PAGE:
If someone is coming to your site through search, they are not coming to you necessarily because you are Smithsonian or Women's Day. They are coming to you because they searched for a term and found an answer on your site. In the case of those individuals, the first time you see them, make them pay for the content by viewing an ad. If they visit a second time, maybe they watch 15 seconds of ads to access five articles. The next time maybe they only receive one article, and maybe on the fourth visit they get a 20% off deal to subscribe to the publication.
What do you think publishers overlook when implementing a paywall?
I think many publishers lose sight of the fact that once you've implemented it you have a completely different set of challenges. We're seeing this with The New York Times. The Times has a group of people dedicated to managing the analytics and audience, managing the paywall and maximizing value, and they're doing it better than anyone else. They've gained new subscribers but it's not simple.
If you are dedicated to implementing a paywall, you will drive subscriptions in the first two months and then plateau. Six months to a year later you will be adding as you lose subscribers. You need to look at customer [engagement] and pricing strategy. Run the analytics and provide customer service while still providing great content. It seems easy but the answer is it is really difficult.
Glenn Fleishman, The Magazine
Glenn Fleishman is the owner and editor-in-chief of The Magazine, a bi-weekly web- and iOS app-based magazine that covers a wide swath of subjects from submarines to the New Deal. It recently softened its paywall to share one free article each issue.
How have you developed your pricing strategy?
We focused entirely on the iOS app to begin with, and that had a single offer: 7-day free trial via the App Store, with a monthly $1.99 subscription price. We later added full access to the web through a single subscription: subscribe in the App Store or via the web and have access to both. More recently, we added a yearly rate ($19.99 per year) after many subscribers asked to not have a monthly charge and wanted to be rewarded for committing that long. We have about a 20:1 ratio of monthly to yearly subscribers now.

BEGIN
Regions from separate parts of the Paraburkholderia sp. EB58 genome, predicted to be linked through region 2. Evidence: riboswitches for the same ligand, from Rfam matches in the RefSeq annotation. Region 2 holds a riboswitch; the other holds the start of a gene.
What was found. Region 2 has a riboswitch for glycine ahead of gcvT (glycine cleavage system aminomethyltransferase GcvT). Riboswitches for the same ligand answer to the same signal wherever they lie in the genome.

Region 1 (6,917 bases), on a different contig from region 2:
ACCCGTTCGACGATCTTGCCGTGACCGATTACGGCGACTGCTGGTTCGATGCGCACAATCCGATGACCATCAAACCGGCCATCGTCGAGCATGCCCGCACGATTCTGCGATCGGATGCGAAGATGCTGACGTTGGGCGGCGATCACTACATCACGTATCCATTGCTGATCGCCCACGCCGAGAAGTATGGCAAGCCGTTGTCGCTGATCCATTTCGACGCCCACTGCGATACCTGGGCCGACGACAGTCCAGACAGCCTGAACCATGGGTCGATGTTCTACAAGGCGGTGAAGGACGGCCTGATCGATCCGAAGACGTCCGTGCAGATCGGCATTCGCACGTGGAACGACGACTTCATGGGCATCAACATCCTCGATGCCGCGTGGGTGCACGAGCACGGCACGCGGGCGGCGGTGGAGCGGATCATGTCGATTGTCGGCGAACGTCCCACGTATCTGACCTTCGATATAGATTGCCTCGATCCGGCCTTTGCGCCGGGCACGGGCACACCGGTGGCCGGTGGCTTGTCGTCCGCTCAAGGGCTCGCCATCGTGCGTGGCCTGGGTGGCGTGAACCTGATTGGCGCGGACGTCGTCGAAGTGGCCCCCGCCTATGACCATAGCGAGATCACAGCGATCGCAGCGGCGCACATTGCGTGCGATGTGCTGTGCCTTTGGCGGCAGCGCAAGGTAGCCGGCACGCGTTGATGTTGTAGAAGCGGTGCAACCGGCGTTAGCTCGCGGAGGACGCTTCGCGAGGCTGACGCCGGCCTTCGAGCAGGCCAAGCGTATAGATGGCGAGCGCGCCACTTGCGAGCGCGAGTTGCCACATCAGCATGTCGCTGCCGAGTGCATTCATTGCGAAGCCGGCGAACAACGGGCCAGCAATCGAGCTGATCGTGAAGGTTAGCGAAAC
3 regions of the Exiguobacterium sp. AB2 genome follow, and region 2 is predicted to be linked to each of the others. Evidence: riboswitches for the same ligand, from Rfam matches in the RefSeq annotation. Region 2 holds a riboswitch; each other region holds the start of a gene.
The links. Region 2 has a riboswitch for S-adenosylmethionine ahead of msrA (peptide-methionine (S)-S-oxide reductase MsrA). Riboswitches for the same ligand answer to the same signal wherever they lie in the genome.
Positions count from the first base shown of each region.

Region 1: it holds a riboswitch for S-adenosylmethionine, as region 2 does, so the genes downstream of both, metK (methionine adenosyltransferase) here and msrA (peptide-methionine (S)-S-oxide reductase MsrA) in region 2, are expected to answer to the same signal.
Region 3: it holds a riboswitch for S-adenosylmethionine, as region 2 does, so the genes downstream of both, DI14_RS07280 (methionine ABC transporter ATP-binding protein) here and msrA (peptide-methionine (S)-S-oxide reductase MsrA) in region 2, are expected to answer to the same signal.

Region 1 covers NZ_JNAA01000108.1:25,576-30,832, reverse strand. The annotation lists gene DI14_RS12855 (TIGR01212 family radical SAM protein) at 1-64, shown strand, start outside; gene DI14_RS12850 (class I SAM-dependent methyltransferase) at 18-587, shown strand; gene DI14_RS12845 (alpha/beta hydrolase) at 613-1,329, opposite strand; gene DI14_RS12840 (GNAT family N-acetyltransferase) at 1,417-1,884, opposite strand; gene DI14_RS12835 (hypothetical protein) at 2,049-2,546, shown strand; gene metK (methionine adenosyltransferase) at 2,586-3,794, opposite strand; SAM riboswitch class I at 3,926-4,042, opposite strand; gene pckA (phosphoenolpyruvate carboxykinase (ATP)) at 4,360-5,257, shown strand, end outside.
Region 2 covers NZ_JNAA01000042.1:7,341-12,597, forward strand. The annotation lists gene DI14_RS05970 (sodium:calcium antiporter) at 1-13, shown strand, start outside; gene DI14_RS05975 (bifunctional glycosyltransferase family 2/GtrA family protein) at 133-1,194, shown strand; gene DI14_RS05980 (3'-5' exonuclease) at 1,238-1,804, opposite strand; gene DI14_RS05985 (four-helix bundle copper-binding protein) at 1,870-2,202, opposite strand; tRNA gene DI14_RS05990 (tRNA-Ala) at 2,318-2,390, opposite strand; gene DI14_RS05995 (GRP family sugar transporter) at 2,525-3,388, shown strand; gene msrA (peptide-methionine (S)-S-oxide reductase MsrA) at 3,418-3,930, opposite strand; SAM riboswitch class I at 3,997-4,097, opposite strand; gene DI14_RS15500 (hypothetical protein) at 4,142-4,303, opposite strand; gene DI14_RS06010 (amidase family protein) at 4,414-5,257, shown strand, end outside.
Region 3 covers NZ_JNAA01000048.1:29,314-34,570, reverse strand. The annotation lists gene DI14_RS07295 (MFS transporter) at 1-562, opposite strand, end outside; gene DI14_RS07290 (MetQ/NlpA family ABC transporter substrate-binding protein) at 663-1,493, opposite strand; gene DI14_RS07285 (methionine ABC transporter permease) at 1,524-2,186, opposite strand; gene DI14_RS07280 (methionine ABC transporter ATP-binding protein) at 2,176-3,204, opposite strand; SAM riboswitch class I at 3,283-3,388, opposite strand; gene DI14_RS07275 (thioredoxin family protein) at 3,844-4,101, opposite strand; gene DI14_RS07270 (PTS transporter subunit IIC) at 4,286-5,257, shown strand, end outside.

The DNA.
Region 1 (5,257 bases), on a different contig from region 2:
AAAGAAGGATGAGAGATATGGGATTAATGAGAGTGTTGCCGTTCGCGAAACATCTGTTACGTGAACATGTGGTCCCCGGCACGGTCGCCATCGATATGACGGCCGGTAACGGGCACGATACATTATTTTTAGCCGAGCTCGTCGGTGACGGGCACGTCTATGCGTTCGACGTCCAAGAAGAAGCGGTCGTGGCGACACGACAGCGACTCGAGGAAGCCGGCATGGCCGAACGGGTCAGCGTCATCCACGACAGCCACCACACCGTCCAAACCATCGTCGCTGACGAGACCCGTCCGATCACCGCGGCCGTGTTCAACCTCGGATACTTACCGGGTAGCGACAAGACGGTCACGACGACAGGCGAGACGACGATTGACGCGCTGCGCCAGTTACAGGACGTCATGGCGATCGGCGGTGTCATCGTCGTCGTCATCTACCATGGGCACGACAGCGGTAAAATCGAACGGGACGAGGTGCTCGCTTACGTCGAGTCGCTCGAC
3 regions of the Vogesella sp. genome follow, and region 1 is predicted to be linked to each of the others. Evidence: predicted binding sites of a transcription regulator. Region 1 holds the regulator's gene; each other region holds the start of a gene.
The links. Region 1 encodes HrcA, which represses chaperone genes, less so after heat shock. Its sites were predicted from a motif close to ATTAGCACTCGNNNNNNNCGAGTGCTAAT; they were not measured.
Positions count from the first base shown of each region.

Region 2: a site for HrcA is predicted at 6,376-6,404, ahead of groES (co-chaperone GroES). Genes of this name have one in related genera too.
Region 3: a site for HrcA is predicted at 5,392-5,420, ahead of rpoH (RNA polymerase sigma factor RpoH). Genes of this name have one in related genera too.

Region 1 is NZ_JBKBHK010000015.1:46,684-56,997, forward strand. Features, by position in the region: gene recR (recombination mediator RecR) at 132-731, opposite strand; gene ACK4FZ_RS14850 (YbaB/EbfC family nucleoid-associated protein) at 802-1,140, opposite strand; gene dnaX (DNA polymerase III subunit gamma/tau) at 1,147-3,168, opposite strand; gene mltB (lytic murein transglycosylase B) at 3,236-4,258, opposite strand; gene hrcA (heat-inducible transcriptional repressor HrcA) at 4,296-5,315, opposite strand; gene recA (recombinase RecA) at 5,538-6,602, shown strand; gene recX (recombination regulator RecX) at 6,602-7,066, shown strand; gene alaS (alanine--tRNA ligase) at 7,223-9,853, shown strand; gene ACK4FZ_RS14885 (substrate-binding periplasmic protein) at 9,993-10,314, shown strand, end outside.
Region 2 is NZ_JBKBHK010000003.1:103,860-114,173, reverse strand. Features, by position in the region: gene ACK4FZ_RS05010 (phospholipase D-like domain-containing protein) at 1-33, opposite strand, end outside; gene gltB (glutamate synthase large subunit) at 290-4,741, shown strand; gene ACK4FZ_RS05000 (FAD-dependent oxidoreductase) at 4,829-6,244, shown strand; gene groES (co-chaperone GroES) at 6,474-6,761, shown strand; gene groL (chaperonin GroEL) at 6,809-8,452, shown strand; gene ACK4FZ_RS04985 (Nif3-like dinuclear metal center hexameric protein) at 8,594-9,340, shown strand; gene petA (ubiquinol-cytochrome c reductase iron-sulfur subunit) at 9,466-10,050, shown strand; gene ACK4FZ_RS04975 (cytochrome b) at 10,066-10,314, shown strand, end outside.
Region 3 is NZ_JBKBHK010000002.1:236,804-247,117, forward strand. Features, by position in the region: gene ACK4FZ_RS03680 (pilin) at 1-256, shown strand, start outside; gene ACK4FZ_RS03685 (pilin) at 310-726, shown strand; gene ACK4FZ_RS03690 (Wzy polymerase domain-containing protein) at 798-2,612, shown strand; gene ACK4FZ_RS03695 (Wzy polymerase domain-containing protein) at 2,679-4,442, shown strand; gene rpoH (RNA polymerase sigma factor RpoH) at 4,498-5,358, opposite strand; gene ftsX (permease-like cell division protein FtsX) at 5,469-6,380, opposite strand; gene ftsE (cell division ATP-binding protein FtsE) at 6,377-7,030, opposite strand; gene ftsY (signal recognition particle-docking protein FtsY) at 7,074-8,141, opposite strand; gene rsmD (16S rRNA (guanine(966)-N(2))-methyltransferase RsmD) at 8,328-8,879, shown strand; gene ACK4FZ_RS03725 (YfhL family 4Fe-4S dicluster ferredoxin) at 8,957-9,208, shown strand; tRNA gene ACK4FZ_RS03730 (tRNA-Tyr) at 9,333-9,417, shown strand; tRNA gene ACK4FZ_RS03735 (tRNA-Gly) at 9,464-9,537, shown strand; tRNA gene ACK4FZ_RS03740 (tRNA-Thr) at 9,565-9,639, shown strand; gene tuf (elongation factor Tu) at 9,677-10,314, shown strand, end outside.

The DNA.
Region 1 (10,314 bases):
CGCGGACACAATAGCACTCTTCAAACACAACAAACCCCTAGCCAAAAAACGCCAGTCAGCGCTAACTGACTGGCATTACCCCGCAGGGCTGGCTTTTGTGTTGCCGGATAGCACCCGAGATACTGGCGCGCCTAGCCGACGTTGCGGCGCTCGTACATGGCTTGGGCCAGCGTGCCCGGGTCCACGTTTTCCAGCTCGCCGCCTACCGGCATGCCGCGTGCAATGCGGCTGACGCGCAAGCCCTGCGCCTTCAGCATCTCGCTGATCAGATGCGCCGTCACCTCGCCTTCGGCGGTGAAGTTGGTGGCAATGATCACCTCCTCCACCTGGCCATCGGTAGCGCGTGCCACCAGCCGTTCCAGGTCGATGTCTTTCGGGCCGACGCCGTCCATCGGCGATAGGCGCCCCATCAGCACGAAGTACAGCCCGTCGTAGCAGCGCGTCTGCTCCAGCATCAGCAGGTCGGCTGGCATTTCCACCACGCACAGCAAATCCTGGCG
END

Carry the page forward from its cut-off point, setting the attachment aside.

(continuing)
How has your paywall changed?
The website originally featured only article previews. Then we switched to a leaky paywall for a few months in which visitors could read one free article a month, and we used a variety of cookies and other tracking to enforce that. However, reports from contributors and others indicated that we would have to do a lot more work to make the leaky portion function. Some people would simply switch browsers or machines, which circumvented the paid subscription.
In July, we swapped over to making a single article of the five or six we run each week free at a fixed URL forever, taking the guesswork out. We also added a list of free articles so those wondering about subscribing could read a number of articles and then see if they wanted more.
Matt Minoff, Selectable Media
Selectable Media provides video advertising services to monetize content and recently worked with Sports Illustrated to grant non-subscribers access to cover stories after choosing a branded experience.
What are the results so far from the SI experiment?
Overall we've seen a very positive trend. These types of things tend to take a little time to habituate the audience. Whenever you introduce a new model, it takes the consumer a few weeks to grasp what's going on and what they're being offered.